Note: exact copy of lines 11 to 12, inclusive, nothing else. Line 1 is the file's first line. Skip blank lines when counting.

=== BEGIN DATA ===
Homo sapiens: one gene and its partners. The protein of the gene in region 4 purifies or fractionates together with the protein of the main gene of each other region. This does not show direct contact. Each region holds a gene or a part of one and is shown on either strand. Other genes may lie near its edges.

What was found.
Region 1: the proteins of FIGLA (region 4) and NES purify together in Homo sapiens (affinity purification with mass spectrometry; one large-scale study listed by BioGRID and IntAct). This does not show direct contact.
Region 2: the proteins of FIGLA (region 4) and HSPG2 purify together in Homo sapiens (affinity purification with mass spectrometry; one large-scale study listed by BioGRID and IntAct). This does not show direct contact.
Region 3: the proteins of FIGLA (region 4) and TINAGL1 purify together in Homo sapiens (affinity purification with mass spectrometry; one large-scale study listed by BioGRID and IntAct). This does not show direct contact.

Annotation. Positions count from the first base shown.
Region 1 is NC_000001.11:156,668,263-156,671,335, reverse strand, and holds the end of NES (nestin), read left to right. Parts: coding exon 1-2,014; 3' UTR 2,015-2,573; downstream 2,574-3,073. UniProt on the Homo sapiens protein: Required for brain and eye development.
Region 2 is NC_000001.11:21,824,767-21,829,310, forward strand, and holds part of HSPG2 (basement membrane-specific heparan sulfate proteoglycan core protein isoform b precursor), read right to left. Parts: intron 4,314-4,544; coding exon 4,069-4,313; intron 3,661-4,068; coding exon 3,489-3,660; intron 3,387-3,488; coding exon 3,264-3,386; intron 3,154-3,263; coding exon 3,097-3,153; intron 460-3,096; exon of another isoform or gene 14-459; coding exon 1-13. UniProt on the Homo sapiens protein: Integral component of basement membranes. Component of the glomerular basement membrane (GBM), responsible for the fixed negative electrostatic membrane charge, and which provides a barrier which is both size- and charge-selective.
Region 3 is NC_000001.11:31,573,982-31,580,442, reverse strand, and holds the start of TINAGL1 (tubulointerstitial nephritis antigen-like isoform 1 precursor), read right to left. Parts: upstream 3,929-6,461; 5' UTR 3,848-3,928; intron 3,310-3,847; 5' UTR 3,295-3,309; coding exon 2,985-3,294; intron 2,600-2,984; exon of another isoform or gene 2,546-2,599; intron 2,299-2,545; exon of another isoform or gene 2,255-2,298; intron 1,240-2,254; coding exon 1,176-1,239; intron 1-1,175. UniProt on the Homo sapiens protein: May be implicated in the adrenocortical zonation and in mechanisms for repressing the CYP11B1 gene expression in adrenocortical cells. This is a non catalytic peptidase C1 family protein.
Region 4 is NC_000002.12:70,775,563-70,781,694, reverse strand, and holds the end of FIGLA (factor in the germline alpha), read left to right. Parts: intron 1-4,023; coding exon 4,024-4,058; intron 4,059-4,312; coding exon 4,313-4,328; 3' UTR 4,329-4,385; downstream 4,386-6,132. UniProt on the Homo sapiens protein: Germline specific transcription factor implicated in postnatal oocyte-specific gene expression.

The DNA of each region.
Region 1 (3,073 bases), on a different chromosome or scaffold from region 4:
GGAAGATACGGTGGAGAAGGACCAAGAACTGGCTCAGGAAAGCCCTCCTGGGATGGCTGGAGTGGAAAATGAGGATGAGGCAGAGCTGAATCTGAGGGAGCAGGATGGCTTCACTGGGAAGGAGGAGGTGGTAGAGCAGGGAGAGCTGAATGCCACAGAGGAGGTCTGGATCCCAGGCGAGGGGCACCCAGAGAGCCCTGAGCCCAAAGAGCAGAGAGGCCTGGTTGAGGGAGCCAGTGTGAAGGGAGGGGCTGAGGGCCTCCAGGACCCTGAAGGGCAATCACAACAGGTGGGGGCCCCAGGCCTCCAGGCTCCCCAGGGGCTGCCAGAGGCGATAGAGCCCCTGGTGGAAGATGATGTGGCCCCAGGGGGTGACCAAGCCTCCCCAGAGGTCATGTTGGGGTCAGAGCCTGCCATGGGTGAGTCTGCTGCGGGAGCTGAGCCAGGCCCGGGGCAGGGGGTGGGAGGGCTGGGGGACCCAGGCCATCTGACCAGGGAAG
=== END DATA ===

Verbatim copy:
The DNA of each region.
Region 1 (3,073 bases), on a different chromosome or scaffold from region 4: